Eight of the forty-seven stories in this welcome volume of Hughes's short fiction have never before been collected, and the rest are from long out-of-print books. The chronological arrangement (the pieces were written between 1919 and 1963) gives us a full appreciation of Hughes's evolution as a man of letters. Three high-school tales not previously collected demonstrate Hughes's youthful social conscience and his early, solid command of his craft. His early protagonists struggle against poverty, leading lives of quiet sorrow. A series of sea stories reflects his own experience as a sailor, all involving trips to the West Coast of Africa, where, variously, sailors fight over a beautiful native girl, a naãve missionary girl commits suicide after a sailor compromises her virtue, and a romantic European is entranced by his African wife. A number of pieces from the '30s concern the black artist's ambivalent relation to his white patrons: In ``The Blues I'm Playing,'' a brilliant pianist defies her condescending sponsor to marry a young doctor; and the bohemians in ``Slave on the Rock'' degrade their black servants while romanticizing the black race. Throughout the Depression, Hughes documented the struggle of blacks simply to survive. In one story, a homeless man hallucinates about breaking into a church and finding Christ himself inside. Hughes's Communist sympathies also surface in a few pieces, as in a tale of racism and red-baiting at the WPA, or the superb record of a failed strike by black actors in ``Trouble with the Angels.'' But many of the stories simply chronicle the vibrancy of Harlem life, the passions of ordinary black people, and the indignities of everyday racism. ``On Friday Morning'' is the heartbreaking tale of an aspiring artist denied her art school scholarship because of her race. Stories that, at their best, provide a remarkable portrait of black America over several crucial decades: an important collection that can only enhance our admiration of a great American writer.

Pub Date: Aug. 1, 1996

ISBN: 0-8090-8658-1

Page Count: 320

Publisher: Hill and Wang/Farrar, Straus and Giroux

Review Posted Online: May 20, 2010

Kirkus Reviews Issue: June 15, 1996

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It's being called a novel, but it is more a hybrid: short-stories/essays/confessions about the Vietnam War—the subject that O'Brien reasonably comes back to with every book. Some of these stories/memoirs are very good in their starkness and factualness: the title piece, about what a foot soldier actually has on him (weights included) at any given time, lends a palpability that makes the emotional freight (fear, horror, guilt) correspond superbly. Maybe the most moving piece here is "On The Rainy River," about a draftee's ambivalence about going, and how he decided to go: "I would go to war—I would kill and maybe die—because I was embarrassed not to." But so much else is so structurally coy that real effects are muted and disadvantaged: O'Brien is writing a book more about earnestness than about war, and the peekaboos of this isn't really me but of course it truly is serve no true purpose. They make this an annoyingly arty book, hiding more than not behind Hemingwayesque time-signatures and puerile repetitions about war (and memory and everything else, for that matter) being hell and heaven both. A disappointment.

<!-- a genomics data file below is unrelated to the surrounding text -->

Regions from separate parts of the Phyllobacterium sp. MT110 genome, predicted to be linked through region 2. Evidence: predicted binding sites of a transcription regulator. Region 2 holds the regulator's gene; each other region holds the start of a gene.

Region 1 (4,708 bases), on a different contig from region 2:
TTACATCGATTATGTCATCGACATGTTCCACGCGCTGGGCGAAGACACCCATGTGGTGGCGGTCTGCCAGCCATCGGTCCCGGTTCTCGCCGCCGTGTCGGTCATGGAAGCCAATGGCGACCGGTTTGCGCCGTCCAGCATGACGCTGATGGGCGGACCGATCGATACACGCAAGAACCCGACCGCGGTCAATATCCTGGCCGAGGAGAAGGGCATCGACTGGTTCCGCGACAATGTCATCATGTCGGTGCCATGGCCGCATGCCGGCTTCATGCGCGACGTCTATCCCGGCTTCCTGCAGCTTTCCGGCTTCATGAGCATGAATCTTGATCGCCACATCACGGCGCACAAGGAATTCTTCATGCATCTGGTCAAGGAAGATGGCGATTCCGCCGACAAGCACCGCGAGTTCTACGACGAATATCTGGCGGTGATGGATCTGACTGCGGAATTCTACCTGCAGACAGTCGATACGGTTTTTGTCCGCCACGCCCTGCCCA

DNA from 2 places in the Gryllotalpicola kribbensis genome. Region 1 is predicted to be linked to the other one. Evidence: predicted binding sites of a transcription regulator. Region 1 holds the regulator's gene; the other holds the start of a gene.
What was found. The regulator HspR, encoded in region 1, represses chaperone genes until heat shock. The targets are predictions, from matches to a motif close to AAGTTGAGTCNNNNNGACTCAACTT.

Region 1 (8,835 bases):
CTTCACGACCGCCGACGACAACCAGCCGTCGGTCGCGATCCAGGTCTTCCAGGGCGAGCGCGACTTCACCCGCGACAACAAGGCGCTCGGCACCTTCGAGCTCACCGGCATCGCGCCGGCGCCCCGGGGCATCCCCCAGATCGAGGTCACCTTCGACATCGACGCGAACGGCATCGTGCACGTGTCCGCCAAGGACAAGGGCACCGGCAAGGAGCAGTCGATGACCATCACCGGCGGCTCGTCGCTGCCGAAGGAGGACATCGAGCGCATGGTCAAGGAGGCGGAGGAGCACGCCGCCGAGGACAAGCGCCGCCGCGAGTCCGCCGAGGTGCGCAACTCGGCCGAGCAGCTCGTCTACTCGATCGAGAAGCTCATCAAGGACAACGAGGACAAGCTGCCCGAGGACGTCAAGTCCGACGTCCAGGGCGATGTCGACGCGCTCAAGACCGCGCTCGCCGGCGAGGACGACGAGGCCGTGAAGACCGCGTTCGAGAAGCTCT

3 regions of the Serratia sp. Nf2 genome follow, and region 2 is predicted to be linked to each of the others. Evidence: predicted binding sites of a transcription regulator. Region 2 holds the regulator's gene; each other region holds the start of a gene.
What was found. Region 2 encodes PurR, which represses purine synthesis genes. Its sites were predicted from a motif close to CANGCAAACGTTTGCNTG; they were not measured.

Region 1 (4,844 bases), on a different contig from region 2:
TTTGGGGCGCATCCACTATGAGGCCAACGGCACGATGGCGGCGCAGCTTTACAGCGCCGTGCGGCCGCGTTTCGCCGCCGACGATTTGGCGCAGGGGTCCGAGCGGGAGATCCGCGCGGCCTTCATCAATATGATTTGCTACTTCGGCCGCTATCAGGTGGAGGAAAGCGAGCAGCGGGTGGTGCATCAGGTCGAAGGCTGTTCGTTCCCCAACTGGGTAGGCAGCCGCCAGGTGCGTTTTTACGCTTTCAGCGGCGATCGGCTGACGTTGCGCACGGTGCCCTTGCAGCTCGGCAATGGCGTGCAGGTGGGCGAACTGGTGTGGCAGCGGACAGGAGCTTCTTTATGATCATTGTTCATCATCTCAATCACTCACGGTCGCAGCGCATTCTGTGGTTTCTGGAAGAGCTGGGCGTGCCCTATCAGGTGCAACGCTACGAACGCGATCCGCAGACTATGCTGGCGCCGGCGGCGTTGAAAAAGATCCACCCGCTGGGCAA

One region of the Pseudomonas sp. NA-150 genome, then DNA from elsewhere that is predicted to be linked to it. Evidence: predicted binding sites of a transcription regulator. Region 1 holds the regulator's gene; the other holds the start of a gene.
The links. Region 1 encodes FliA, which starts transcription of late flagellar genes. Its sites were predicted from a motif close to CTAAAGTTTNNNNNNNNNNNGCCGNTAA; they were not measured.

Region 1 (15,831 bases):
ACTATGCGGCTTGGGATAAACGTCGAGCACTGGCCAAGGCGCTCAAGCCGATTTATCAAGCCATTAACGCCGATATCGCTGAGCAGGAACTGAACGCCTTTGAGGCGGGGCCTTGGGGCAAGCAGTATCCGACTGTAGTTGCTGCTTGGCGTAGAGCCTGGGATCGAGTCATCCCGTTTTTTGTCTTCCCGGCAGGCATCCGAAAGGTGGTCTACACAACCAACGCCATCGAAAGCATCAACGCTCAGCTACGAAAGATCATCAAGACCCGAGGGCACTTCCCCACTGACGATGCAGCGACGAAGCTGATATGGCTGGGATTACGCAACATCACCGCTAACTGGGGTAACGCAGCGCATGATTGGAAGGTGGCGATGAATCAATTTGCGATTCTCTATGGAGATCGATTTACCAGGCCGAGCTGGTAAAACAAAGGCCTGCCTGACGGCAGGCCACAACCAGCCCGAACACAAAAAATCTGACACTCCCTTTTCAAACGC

Pub Date: March 28, 1990

ISBN: 0618706410

Page Count: 256

Publisher: Houghton Mifflin

Review Posted Online: Oct. 2, 2011

Kirkus Reviews Issue: Feb. 15, 1990

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Readers seeking a tale well told will take pleasure in King’s sometimes-scary, sometimes merely gloomy pages.

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A gathering of short stories by an ascended master of the form.

Best known for mega-bestselling horror yarns, King (Finders Keepers, 2015, etc.) has been writing short stories for a very long time, moving among genres and honing his craft. This gathering of 20 stories, about half previously published and half new, speaks to King’s considerable abilities as a writer of genre fiction who manages to expand and improve the genre as he works; certainly no one has invested ordinary reality and ordinary objects with as much creepiness as King, mostly things that move (cars, kid’s scooters, Ferris wheels). Some stories would not have been out of place in the pulp magazines of the 1940s and ’50s, with allowances for modern references (“Somewhere far off, a helicopter beats at the sky over the Gulf. The DEA looking for drug runners, the Judge supposes”). Pulpy though some stories are, the published pieces have noble pedigrees, having appeared in places such as Granta and The New Yorker. Many inhabit the same literary universe as Raymond Carver, whom King even name-checks in an extraordinarily clever tale of the multiple realities hidden in a simple Kindle device: “What else is there by Raymond Carver in the worlds of Ur? Is there one—or a dozen, or a thousand—where he quit smoking, lived to be 70, and wrote another half a dozen books?” Like Carver, King often populates his stories with blue-collar people who drink too much, worry about money, and mistrust everything and everyone: “Every time you see bright stuff, somebody turns on the rain machine. The bright stuff is never colorfast.” Best of all, lifting the curtain, King prefaces the stories with notes about how they came about (“This one had to be told, because I knew exactly what kind of language I wanted to use”). Those notes alone make this a must for aspiring writers.

Readers seeking a tale well told will take pleasure in King’s sometimes-scary, sometimes merely gloomy pages.

Pub Date: Nov. 3, 2015

ISBN: 978-1-5011-1167-9

Page Count: 512

Publisher: Scribner

Review Posted Online: Aug. 17, 2015

Kirkus Reviews Issue: Sept. 1, 2015

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